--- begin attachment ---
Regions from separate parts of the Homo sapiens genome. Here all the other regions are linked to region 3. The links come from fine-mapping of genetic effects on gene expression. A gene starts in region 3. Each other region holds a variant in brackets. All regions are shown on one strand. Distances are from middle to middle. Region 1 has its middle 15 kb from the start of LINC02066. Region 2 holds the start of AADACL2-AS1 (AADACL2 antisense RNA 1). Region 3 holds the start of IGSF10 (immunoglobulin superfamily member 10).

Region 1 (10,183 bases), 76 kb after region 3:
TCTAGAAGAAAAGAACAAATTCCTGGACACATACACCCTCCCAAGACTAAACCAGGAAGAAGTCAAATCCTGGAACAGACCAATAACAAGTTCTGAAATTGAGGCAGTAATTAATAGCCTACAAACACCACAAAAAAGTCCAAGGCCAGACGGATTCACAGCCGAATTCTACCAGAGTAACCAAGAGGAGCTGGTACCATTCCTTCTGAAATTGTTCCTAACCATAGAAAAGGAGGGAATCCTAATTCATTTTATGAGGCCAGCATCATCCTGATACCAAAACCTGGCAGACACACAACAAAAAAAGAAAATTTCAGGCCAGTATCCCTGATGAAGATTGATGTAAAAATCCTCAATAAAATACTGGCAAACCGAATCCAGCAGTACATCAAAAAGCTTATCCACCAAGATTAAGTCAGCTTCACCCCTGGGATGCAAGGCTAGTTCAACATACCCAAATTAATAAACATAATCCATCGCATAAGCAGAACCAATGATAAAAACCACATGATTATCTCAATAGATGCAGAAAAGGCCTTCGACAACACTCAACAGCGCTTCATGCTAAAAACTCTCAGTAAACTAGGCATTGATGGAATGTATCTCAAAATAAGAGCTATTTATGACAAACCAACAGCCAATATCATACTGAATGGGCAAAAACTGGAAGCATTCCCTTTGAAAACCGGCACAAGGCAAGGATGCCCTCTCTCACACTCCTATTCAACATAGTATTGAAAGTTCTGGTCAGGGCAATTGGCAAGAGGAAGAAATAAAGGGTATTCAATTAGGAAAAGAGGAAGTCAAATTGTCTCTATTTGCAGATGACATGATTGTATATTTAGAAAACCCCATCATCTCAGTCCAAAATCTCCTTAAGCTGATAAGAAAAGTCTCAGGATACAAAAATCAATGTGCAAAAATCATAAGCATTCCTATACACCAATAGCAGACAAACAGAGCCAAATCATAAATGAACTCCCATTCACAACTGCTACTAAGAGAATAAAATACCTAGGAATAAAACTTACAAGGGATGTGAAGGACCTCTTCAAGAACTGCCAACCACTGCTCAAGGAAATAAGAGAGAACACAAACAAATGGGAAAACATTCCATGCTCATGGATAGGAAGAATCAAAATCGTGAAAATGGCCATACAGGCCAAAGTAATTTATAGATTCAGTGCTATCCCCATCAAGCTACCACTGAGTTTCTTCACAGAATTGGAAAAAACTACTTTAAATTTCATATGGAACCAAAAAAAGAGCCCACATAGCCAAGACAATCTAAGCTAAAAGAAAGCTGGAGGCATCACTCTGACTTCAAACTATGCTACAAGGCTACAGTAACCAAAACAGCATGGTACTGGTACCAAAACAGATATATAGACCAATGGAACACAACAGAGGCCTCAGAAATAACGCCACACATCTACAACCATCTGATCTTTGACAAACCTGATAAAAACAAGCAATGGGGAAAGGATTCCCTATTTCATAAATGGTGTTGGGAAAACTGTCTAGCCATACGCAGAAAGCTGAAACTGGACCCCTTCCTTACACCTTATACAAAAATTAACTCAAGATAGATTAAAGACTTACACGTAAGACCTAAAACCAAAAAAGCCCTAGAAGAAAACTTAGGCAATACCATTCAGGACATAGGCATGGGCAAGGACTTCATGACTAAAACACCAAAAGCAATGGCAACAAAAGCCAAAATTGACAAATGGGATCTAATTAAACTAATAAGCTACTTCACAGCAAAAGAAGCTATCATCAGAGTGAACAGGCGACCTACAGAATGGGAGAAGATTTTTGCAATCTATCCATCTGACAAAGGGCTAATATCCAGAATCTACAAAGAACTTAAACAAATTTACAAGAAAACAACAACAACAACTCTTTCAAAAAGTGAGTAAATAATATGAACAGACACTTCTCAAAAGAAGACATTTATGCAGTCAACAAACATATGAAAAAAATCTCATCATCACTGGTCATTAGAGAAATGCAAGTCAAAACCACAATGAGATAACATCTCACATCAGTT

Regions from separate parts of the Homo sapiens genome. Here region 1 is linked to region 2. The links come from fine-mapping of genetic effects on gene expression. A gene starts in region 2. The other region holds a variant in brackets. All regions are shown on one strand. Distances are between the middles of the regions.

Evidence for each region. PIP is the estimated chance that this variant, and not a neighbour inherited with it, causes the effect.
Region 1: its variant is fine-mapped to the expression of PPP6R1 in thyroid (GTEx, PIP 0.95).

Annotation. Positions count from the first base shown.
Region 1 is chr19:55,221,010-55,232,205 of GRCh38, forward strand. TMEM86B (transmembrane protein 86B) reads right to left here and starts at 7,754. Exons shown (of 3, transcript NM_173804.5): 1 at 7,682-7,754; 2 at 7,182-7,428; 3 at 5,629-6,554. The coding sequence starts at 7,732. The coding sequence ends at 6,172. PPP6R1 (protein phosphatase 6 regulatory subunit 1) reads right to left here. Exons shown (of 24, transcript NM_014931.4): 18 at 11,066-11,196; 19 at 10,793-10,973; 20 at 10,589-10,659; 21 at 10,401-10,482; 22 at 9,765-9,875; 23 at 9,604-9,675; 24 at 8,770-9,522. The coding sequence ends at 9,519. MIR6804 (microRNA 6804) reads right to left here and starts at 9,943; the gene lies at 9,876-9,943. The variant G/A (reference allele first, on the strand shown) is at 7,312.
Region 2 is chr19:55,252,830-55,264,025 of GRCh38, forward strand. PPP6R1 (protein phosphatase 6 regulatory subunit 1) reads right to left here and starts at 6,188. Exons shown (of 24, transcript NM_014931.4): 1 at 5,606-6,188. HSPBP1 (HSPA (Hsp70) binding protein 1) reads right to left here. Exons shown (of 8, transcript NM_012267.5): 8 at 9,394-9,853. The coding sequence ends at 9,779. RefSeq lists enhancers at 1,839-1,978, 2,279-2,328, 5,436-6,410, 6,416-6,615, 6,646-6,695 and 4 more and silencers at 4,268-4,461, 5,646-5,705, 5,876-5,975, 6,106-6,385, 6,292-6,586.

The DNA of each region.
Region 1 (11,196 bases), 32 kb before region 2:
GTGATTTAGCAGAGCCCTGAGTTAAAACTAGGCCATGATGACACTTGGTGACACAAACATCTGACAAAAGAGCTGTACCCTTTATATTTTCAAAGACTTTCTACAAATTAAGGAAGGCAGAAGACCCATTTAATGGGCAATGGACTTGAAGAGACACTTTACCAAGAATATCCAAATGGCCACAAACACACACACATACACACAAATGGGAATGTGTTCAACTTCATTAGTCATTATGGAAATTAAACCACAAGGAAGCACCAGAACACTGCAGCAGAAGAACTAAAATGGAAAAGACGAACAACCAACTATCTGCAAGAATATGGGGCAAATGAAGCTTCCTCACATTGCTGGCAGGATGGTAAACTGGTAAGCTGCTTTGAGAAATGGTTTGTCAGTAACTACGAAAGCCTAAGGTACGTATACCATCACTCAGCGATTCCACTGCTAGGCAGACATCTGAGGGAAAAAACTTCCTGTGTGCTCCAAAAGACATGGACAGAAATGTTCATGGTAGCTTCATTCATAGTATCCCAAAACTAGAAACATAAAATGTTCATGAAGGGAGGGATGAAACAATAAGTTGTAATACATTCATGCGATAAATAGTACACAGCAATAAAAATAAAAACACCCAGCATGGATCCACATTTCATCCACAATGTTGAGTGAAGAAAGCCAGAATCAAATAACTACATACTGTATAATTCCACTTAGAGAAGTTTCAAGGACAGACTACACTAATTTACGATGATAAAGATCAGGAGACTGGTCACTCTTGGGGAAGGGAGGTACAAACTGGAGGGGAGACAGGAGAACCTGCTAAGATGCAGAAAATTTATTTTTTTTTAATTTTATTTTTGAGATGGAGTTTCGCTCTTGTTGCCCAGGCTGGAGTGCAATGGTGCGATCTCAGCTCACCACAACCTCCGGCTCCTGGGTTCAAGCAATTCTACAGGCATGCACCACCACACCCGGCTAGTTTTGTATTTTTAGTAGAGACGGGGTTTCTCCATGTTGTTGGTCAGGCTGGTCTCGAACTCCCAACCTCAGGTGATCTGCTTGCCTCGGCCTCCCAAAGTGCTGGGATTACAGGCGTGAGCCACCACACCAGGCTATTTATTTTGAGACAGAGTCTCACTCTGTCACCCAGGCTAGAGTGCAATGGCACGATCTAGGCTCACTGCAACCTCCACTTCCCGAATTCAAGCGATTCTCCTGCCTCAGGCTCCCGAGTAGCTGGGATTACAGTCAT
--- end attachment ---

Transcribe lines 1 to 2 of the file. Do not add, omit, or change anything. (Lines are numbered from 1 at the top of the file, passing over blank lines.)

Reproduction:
Regions from separate parts of the Homo sapiens genome. Here all the other regions are linked to region 3. The links come from fine-mapping of genetic effects on gene expression. A gene starts in region 3. Each other region holds a variant in brackets. All regions are shown on one strand. Distances are from middle to middle. Region 1 has its middle 15 kb from the start of LINC02066. Region 2 holds the start of AADACL2-AS1 (AADACL2 antisense RNA 1). Region 3 holds the start of IGSF10 (immunoglobulin superfamily member 10).

Region 1 (10,183 bases), 76 kb after region 3: